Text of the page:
This collaborative program from the HNBA and strategic partner MassMutual is designed to empower Latino small business owners at all stages of business formation, funding and expansion. Latinos are the fastest-growing minority group and Latino enterprises represent the fastest-growing segment among U.S. small businesses. In partnership with financial institutions, local Hispanic Chambers of Commerce and community organizations, the objectives of “Su Negocio”™ are: 1) Provide prospective and current Latino small business owners with pro bono access to legal information; 2) Provide written materials, including forms and educational pamphlets in English and Spanish, to be used for educational purposes, including “How To” seminars; 3) For those qualified, provide the opportunity to apply for funds to start or expand their businesses; and 4) Provide metrics, including tracking the number of those assisted, the scope of said assistance, and the overall impact of the program.

For more information, please click here.



Part of the “Su Futuro”™ programs and initiatives, the HNBA/MetLife Networking and Mentorship Program pairs HNBA lawyer members and affiliate bar organizations with Latino law students at law schools throughout the country. In some instances, seasoned lawyer members are paired with junior lawyer members. In addition, the Program offers law students and young lawyers the opportunity to work closely with an experienced attorney to obtain career advice. Mentors provide guidance and share practical knowledge about the legal profession with their mentees. Since its inception, we have launched the HNBA/MetLife Mentorship Program in cities across the country and the following states: California, New Jersey, New York, Pennsylvania, Maryland, Texas, Georgia, Washington, Arizona, and Louisiana. In 2014, we will conduct the Program in Colorado, Oregon, Massachusetts, New Mexico, Utah, and Illinois, with other states to follow.



The Hispanic National Bar Association (HNBA) and Microsoft Corporation have launched a trail-blazing and bold partnership designed to increase the number of Latino lawyers in U.S. intellectual property law. Together, they developed the HNBA/Microsoft Intellectual Property Law Institute (IPLI), which launched successfully in July of 2013 in Washington, DC. This innovative program provides opportunities for Latino students interested in intellectual property law, including patents, copyrights, trade secrets and trademarks. Up to twenty five Latino law students from law schools across the country are chosen to participate in an IP immersion summer program in Washington, D.C. with all expenses covered. Candidates are selected in a highly competitive process, and the selected students are provided substantive instruction, the opportunity to observe first-hand U.S. IP institutions at work, and the chance to meet leading members of the IP legal community who will serve as mentors and potentially provide pathways for future job opportunities.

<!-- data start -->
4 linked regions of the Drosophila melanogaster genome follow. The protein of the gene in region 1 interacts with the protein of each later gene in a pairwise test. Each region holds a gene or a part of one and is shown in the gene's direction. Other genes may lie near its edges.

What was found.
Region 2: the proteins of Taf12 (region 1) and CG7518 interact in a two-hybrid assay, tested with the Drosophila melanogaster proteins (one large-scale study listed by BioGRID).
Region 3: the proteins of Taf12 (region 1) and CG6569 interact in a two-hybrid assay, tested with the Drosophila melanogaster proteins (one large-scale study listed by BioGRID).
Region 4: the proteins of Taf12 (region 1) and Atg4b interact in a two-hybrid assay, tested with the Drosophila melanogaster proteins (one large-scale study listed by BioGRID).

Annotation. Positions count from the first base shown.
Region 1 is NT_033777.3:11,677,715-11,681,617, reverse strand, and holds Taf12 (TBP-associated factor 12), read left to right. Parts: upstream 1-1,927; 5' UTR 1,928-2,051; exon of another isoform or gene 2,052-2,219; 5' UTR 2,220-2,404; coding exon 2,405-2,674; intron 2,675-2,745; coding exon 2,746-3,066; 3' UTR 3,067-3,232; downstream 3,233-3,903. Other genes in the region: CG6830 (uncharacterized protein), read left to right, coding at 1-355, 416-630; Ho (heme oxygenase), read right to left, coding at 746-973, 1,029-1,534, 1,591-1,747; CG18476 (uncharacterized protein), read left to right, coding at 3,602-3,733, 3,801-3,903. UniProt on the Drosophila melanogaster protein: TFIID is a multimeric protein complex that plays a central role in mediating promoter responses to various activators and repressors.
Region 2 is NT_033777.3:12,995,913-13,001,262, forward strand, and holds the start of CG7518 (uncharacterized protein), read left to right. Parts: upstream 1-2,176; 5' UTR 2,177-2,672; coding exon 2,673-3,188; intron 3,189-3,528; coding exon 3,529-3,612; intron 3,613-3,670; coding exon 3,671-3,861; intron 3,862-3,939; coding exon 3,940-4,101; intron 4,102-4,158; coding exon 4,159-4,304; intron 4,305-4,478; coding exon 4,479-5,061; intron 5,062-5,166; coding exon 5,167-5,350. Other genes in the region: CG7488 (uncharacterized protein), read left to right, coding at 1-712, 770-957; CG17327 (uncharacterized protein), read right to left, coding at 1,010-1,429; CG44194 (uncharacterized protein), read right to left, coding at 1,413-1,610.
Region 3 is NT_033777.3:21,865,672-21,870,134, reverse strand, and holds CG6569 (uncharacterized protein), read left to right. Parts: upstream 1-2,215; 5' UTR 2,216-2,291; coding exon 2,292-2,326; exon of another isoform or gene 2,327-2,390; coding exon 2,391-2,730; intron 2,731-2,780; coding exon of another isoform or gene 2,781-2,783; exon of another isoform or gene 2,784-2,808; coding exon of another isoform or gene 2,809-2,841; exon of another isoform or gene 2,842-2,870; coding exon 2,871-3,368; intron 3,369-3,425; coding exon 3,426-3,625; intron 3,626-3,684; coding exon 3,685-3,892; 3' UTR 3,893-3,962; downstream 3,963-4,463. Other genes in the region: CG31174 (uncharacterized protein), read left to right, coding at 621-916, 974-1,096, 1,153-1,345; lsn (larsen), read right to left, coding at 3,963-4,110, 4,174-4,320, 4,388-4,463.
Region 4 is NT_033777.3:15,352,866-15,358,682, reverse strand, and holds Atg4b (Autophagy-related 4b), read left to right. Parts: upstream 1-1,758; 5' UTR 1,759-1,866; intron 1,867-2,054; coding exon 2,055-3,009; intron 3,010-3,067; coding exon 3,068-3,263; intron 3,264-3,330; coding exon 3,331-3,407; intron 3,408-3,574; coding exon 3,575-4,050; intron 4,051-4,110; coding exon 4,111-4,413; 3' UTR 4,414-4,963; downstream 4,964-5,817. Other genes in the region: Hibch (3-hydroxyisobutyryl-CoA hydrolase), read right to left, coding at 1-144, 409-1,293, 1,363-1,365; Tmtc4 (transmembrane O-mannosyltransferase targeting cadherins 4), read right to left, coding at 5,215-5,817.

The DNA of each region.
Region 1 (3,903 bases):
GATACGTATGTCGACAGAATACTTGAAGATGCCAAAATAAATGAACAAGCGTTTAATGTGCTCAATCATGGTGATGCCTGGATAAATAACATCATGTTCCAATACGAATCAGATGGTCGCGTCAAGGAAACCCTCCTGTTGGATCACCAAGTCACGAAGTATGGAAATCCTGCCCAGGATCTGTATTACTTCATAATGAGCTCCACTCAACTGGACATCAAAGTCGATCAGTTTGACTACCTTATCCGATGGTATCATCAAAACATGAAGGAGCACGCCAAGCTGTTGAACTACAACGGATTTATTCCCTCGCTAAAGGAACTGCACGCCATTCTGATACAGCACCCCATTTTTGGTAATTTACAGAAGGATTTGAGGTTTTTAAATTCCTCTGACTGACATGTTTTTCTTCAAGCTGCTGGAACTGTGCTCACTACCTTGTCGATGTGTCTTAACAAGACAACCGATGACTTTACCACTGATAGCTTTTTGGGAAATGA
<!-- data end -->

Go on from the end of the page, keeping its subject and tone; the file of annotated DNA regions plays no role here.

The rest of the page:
The 4th annual IPLI will take place from June 5 – June 10, 2016.



Walmart is the exclusive sponsor of the HNBA Latina Commission

The Latina Commission was created in 2008 to study, and remedy, the status of Latinas in the legal profession who then, as now, suffer the lowest representation of any racial or ethnic group as compared to their overall presence in the nation. Since conducting its ground-breaking national studies,“Few and Far Between: The Reality of Latina Lawyers” (September 2009) and“La Voz de la Abogada Latina: Challenges and Rewards in Serving the Public Interest” (September 2010), the Latina Commission has implemented the recommendations of those studies (which confirmed Latina lawyers encounter, and must overcome, a multi-layered ceiling based on the intersection of gender, ethnicity and race, coupled with family obligations and discrimination) via annual programming that couples education, executive leadership training, mentorship and sponsorship. Thanks to the generosity of Walmart (the HNBA Latina Commission’s Premier Sponsor) these educational and leadership training programs target Latinas from high school students to junior and senior lawyers and judges, expanding their knowledge and training and thus increasing their opportunities and competitiveness in the job market.

  • HNBA Latina Commission Leadership Traning Series
    Presented by the HNBA Latina Commission and the Center for Women in the Law

The main goal of the program is to assist Latina lawyers in developing a strong managerial skill set that includes: developing a personal leadership persona, business development skills, negotiating and managing relationships, navigating organizational power and politics, and effective succession planning. The Leadership Training Programs are presented during the HNBA Annual Convention and the HNBA Corporate Counsel Conference.


Law School Sin Límites (LSSL) is a four-year, college student mentor program. Its purpose is to advance inclusiveness in the legal profession by equipping students for their journey to law school and beyond. Founded in Colorado by the Honorable Christine Arguello, U.S. District Court for the District of Colorado, LSSL is a long-term program designed to prepare college students from diverse backgrounds to become highly qualified applicants for admission to the nation’s best law schools. Judge Arguello has ceded the concept of LSSM to the HNBA for implementation nationwide.   The college students selected for the LSSL program are its Fellows. Admission to the LSSM program is selective.  Each Fellow has to have graduated from a high school in one of the five regions identified by the HNBA for this pilot program and must be a member of a group that is traditionally under-represented in the legal profession. LSSL, however, is inclusive, not exclusive, since it is not limited to students of color. Rather, LSSL encourages low-income students, students of color, and first-generation college students to apply. LSSL has four key components: